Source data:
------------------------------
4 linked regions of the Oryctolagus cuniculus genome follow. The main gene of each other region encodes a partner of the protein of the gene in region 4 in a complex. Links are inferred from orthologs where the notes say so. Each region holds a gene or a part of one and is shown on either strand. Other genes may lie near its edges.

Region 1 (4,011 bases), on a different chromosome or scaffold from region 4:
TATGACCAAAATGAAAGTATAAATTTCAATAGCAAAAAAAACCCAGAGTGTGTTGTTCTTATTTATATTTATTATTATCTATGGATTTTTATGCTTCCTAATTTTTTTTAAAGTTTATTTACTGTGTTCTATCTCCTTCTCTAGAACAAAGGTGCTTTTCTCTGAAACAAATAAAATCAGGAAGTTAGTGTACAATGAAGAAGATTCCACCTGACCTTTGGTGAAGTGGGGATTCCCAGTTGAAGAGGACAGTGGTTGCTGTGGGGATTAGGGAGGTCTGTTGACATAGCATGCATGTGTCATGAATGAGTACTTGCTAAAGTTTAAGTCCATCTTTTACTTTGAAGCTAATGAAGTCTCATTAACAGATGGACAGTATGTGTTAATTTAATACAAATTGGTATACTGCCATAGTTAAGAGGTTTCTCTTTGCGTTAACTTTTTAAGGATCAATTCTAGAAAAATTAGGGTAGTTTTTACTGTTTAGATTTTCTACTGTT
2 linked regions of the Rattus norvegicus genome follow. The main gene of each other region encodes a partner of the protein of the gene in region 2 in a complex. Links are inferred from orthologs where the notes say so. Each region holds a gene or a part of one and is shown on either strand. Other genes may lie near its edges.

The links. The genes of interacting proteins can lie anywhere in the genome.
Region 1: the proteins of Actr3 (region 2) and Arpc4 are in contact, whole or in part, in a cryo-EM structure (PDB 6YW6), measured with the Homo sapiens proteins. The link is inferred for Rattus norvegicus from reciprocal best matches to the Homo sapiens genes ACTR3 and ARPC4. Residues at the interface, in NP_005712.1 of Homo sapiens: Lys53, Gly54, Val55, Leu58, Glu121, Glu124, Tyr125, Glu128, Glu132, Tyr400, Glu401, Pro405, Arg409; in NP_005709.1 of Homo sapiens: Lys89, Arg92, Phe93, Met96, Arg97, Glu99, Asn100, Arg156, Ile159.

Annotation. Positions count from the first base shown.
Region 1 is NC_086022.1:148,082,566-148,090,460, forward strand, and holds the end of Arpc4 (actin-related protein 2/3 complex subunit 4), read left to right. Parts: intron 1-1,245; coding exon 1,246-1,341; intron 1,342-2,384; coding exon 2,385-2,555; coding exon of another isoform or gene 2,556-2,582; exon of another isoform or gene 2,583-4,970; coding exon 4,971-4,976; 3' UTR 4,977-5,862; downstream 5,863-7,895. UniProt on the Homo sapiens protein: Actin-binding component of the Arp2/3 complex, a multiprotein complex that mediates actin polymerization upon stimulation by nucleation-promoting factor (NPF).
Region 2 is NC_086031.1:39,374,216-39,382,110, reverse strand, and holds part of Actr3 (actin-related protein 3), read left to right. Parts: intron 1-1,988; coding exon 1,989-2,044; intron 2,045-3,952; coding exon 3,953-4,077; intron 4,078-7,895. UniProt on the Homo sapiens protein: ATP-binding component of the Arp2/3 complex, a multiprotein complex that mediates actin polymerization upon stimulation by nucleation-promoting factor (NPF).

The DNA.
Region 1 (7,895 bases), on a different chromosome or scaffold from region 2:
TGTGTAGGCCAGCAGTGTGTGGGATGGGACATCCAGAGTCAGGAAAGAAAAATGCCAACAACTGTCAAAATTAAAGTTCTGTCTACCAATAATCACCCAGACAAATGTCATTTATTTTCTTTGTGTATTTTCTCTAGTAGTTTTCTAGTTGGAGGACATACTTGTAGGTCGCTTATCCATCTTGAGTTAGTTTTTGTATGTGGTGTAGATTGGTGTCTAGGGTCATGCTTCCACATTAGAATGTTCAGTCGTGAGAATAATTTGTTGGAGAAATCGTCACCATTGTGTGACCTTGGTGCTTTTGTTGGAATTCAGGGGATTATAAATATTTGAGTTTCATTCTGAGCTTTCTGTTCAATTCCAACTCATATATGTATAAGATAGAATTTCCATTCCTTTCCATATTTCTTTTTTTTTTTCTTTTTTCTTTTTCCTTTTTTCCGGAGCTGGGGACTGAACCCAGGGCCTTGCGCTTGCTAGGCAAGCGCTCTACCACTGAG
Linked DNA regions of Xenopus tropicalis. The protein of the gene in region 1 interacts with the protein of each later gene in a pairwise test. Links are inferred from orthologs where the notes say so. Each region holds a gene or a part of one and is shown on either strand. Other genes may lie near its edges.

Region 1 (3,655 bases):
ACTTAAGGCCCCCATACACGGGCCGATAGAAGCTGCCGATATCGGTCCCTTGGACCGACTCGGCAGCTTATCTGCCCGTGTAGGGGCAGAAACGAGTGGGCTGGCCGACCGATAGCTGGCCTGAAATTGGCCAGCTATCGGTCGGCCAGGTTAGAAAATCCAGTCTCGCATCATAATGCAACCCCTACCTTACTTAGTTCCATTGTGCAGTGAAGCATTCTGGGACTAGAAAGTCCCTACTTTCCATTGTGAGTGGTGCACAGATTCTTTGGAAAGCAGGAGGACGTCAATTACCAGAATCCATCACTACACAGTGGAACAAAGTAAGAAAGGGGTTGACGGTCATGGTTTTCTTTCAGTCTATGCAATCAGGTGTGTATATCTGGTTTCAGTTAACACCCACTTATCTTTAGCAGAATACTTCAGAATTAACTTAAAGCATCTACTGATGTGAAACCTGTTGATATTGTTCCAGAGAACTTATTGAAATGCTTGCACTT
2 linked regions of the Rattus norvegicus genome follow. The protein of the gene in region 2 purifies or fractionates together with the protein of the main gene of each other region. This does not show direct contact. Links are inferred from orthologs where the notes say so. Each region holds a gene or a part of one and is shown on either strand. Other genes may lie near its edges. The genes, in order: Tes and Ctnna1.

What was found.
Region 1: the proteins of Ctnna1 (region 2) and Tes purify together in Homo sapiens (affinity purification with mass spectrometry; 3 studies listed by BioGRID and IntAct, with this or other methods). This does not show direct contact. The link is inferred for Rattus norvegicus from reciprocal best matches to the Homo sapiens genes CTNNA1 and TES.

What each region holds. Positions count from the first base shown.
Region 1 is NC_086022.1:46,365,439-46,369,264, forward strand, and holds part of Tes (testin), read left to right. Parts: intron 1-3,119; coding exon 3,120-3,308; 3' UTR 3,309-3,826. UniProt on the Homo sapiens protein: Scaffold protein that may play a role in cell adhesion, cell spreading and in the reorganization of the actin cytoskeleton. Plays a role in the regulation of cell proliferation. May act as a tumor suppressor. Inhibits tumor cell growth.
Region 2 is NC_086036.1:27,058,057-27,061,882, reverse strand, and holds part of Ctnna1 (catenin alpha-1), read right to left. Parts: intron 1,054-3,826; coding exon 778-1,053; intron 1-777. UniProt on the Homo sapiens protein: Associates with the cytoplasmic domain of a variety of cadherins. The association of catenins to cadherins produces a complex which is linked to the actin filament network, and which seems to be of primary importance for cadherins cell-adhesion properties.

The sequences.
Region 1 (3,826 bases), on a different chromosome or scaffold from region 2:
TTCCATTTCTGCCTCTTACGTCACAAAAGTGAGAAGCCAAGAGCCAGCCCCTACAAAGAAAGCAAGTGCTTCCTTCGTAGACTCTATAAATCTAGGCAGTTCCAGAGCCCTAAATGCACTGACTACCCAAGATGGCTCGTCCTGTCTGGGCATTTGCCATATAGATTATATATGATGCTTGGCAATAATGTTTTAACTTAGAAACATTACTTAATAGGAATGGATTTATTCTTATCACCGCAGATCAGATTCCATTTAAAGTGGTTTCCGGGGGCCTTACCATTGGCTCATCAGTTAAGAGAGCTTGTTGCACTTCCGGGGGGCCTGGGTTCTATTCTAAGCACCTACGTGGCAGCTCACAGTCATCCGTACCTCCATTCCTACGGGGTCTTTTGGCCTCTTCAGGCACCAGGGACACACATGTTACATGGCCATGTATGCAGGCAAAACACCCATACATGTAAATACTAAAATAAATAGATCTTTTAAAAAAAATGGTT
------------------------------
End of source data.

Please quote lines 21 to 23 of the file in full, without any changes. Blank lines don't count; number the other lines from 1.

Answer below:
Region 2 is NC_086036.1:27,058,057-27,061,882, reverse strand, and holds part of Ctnna1 (catenin alpha-1), read right to left. Parts: intron 1,054-3,826; coding exon 778-1,053; intron 1-777. UniProt on the Homo sapiens protein: Associates with the cytoplasmic domain of a variety of cadherins. The association of catenins to cadherins produces a complex which is linked to the actin filament network, and which seems to be of primary importance for cadherins cell-adhesion properties.

The sequences.
Region 1 (3,826 bases), on a different chromosome or scaffold from region 2: